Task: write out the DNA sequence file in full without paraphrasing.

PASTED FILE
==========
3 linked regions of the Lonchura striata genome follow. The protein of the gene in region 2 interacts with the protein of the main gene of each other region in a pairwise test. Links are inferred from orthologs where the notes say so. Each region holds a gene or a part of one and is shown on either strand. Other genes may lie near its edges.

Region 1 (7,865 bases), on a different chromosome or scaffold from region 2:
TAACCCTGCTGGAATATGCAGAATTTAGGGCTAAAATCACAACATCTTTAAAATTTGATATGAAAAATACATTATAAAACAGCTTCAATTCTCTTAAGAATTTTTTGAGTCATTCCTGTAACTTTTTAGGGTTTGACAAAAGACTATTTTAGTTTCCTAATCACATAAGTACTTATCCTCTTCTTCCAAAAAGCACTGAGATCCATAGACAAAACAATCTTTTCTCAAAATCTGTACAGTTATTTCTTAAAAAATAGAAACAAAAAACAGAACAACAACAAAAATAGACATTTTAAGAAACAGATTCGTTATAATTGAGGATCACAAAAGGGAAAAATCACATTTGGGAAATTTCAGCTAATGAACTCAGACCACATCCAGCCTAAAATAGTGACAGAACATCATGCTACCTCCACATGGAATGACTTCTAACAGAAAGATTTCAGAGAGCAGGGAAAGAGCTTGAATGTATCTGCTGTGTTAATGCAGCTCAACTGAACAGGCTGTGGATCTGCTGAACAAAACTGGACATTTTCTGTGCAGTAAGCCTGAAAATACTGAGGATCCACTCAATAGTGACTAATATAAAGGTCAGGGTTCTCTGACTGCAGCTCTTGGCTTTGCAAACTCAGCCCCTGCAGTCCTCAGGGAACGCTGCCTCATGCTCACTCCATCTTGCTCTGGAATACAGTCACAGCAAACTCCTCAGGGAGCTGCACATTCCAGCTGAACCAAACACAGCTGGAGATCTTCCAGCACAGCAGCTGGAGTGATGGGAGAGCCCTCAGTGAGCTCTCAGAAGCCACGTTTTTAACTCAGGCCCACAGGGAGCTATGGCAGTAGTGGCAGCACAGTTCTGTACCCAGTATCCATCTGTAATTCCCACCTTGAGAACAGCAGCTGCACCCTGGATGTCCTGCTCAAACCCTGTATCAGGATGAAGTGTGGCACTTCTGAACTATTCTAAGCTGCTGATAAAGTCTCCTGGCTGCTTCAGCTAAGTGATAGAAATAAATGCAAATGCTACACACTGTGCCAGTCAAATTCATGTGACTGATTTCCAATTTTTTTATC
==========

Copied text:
3 linked regions of the Lonchura striata genome follow. The protein of the gene in region 2 interacts with the protein of the main gene of each other region in a pairwise test. Links are inferred from orthologs where the notes say so. Each region holds a gene or a part of one and is shown on either strand. Other genes may lie near its edges.

Region 1 (7,865 bases), on a different chromosome or scaffold from region 2:
TAACCCTGCTGGAATATGCAGAATTTAGGGCTAAAATCACAACATCTTTAAAATTTGATATGAAAAATACATTATAAAACAGCTTCAATTCTCTTAAGAATTTTTTGAGTCATTCCTGTAACTTTTTAGGGTTTGACAAAAGACTATTTTAGTTTCCTAATCACATAAGTACTTATCCTCTTCTTCCAAAAAGCACTGAGATCCATAGACAAAACAATCTTTTCTCAAAATCTGTACAGTTATTTCTTAAAAAATAGAAACAAAAAACAGAACAACAACAAAAATAGACATTTTAAGAAACAGATTCGTTATAATTGAGGATCACAAAAGGGAAAAATCACATTTGGGAAATTTCAGCTAATGAACTCAGACCACATCCAGCCTAAAATAGTGACAGAACATCATGCTACCTCCACATGGAATGACTTCTAACAGAAAGATTTCAGAGAGCAGGGAAAGAGCTTGAATGTATCTGCTGTGTTAATGCAGCTCAACTGAACAGGCTGTGGATCTGCTGAACAAAACTGGACATTTTCTGTGCAGTAAGCCTGAAAATACTGAGGATCCACTCAATAGTGACTAATATAAAGGTCAGGGTTCTCTGACTGCAGCTCTTGGCTTTGCAAACTCAGCCCCTGCAGTCCTCAGGGAACGCTGCCTCATGCTCACTCCATCTTGCTCTGGAATACAGTCACAGCAAACTCCTCAGGGAGCTGCACATTCCAGCTGAACCAAACACAGCTGGAGATCTTCCAGCACAGCAGCTGGAGTGATGGGAGAGCCCTCAGTGAGCTCTCAGAAGCCACGTTTTTAACTCAGGCCCACAGGGAGCTATGGCAGTAGTGGCAGCACAGTTCTGTACCCAGTATCCATCTGTAATTCCCACCTTGAGAACAGCAGCTGCACCCTGGATGTCCTGCTCAAACCCTGTATCAGGATGAAGTGTGGCACTTCTGAACTATTCTAAGCTGCTGATAAAGTCTCCTGGCTGCTTCAGCTAAGTGATAGAAATAAATGCAAATGCTACACACTGTGCCAGTCAAATTCATGTGACTGATTTCCAATTTTTTTATC